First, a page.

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Castleberry v. Arkansas Department of Human Services

Court of Appeals of Arkansas, Division III

September 25, 2019



          Tabitha McNulty, Arkansas Public Defender Commission, for appellant.

          Ellen K. Howard, Office of Chief Counsel, for appellee.

          Chrestman Group, PLLC, by: Keith L. Chrestman, attorney ad litem for minor child.


         This is an appeal from the Washington County Circuit Court's order terminating Chad Castleberry's parental rights to A.C. (born 07/19/17). On appeal, Castleberry asserts that the circuit court failed to make the required findings under the Indian Child Welfare Act ("ICWA") in the termination order. Castleberry also argues that the evidence was insufficient to support the circuit court's decision that serious physical and emotional harm would likely result if A.C. is returned to Castleberry's custody. We affirm.

         I. Relevant Facts

         On July 24, 2017, the Arkansas Department of Human Services ("Department") filed a petition for emergency custody and dependency-neglect regarding A.C. In the affidavit attached to the petition, the Department alleged that A.C.'s safety and well-being were in danger because the mother, Destiny Fletcher, was a flight risk and had a history of drug abuse. Castleberry was incarcerated at the time. The Department identified this case as one involving the ICWA. The Department noted that it had been involved with the family since 2012 due to inadequate supervision, parental drug use, inadequate food and clothing, and environmental neglect. Fletcher's and Castleberry's parental rights had been terminated as to four older children, there was an open dependency-neglect case for two children, R.C.1 and R.C.2 (both born 08/13/16), and the parents were noncompliant with the case plan.

         The court entered an ex parte order for emergency custody finding that it was in A.C.'s best interest to remove her from Fletcher's custody. The parents were ordered to cooperate with the Department, attend the meetings and staffings, provide the Department with all contact information, remain sober, submit to drug screening, attend counseling, obtain stable housing and employment, demonstrate the ability to protect A.C., maintain contact with their attorneys, follow all court orders and the case plan, and resolve all criminal matters. The Department was ordered to provide referrals and services. Notice of a custody hearing was provided to the Cherokee Nation of Oklahoma.

         On September 8, 2017, the court entered an adjudication order finding that neither parent had complied with the case plan and that both parents were incarcerated at the time of the order. Castleberry explained that he was incarcerated on charges of delivery of methamphetamine, possession of methamphetamine with intent to deliver, and possession of drug paraphernalia and that he would be released on March 5, 2018. The court found that clear and convincing evidence supported the determination that

the Department made active efforts to provide remedial and rehabilitative services designed to prevent the break-up of the Indian family or that an emergency precluded those efforts and that continued custody with the parents is likely to result in serious emotional or physical damage to the juvenile. The Court finds that [A.C.] is in an ICWA-compliant placement-a tribal foster home.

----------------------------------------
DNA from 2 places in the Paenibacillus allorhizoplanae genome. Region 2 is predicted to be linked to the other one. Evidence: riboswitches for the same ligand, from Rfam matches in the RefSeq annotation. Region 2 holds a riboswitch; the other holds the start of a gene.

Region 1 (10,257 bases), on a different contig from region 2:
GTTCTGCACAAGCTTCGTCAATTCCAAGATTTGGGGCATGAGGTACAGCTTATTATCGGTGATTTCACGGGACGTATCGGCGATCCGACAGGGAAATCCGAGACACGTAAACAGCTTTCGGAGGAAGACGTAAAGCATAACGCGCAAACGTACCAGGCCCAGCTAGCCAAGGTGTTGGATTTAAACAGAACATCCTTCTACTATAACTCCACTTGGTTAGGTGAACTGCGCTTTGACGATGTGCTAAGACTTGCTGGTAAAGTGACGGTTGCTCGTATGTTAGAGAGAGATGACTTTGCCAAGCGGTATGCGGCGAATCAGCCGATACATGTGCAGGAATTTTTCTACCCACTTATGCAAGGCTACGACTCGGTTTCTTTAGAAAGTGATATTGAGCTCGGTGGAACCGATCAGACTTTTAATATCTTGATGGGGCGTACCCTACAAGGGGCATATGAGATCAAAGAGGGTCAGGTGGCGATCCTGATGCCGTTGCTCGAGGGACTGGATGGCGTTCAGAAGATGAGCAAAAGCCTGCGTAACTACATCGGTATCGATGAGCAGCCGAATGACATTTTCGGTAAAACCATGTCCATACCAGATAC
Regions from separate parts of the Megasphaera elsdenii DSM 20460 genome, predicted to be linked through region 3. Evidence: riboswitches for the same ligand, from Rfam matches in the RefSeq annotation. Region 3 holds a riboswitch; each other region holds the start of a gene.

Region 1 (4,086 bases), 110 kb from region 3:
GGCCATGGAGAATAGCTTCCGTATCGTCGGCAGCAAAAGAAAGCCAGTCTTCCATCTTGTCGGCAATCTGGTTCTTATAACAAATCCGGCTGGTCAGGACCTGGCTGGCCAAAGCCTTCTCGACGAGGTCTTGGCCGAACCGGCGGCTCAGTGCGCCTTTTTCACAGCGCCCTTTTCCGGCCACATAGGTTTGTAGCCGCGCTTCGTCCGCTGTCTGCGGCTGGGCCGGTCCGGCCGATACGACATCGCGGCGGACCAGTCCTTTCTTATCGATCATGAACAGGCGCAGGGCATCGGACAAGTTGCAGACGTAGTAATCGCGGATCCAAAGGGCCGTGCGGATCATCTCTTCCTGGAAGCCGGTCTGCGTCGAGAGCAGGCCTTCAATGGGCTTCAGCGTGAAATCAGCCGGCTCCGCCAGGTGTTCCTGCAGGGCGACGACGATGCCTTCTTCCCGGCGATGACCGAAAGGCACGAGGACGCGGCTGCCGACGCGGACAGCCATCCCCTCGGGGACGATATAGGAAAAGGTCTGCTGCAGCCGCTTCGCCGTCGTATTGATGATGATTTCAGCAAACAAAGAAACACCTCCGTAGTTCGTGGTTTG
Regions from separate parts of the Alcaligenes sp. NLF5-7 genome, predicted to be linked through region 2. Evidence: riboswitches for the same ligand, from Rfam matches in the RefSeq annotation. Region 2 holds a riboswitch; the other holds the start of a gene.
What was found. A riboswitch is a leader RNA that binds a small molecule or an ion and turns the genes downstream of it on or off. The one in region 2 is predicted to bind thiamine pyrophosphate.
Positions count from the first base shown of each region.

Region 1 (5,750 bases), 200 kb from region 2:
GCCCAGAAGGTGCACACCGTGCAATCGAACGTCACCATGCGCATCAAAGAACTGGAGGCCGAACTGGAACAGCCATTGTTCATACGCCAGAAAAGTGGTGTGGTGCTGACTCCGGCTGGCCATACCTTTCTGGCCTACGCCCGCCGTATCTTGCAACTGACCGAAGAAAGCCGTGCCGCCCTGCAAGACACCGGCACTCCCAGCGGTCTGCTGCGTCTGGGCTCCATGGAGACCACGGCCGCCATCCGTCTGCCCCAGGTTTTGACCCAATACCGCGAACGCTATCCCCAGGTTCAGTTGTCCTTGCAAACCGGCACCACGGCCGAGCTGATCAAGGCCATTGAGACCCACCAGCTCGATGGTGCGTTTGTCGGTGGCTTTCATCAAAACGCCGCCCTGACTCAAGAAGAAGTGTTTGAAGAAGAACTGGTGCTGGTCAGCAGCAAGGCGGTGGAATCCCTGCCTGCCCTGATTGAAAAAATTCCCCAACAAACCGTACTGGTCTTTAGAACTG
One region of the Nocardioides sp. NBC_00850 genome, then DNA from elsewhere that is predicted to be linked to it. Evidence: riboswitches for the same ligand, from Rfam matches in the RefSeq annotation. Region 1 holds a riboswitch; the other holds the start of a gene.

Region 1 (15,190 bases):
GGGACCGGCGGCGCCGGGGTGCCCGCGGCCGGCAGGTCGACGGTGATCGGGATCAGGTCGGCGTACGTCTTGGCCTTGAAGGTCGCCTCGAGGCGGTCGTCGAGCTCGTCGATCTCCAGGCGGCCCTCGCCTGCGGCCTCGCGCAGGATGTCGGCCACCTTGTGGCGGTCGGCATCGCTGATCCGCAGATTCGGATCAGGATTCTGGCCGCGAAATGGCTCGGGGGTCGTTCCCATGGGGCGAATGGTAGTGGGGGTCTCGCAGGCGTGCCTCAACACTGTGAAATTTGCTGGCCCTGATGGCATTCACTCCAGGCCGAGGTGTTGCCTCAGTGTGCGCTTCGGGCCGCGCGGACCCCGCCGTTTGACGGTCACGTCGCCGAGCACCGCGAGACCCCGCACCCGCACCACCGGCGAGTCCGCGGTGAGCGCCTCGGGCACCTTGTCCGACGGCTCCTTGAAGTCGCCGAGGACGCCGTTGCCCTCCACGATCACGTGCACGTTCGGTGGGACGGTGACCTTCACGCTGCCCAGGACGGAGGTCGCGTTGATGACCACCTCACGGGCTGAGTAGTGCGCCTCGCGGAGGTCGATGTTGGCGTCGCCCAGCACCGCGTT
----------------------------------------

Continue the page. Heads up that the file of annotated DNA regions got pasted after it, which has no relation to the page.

The circuit court entered the permanency-planning order on January 12, 2018, finding that return to the custody of either parent was contrary to A.C.'s health, safety, and welfare and that returning the juvenile to the custody of a parent would likely result in serious physical or emotional harm to the juvenile. The court found that Castleberry had not complied with the case plan or orders of the court, specifically, that he had not participated in any services offered by the Department or the Arkansas Department of Correction, and he had not contacted the Department during the case. The court found that the Cherokee Nation had been working with the parents for several years to remedy their drug use and criminality to no avail.

         On March 20, 2018, the Department filed a petition to terminate the parents' rights asserting that (1) the juvenile or a sibling has been found dependent-neglected as a result of neglect or abuse that could endanger the child's life; (2) other factors arose subsequent to the filing of the petition for dependency-neglect and the parents have manifested the incapacity or indifference to remedy those factors; (3) Castleberry had been sentenced in a criminal proceeding for a period of time that would constitute a substantial period of the juvenile's life; (4) the parents subjected A.C. to aggravated circumstances in that there is little likelihood that services will result in successful reunification; and (5) the parents have had their rights involuntarily terminated as to multiple siblings of A.C.

         On June 8, 2018, the circuit court entered a review order finding that A.C. could not be safely returned to her parents' custody. The circuit court found that Fletcher had complied with most of the court orders and case plan and had made substantial progress toward reunification. As to Castleberry, the circuit court found that he had complied with some of the court orders and had made some progress toward reunification. The same day, the circuit court granted a voluntary dismissal of the Department's petition to terminate parental rights. On ...

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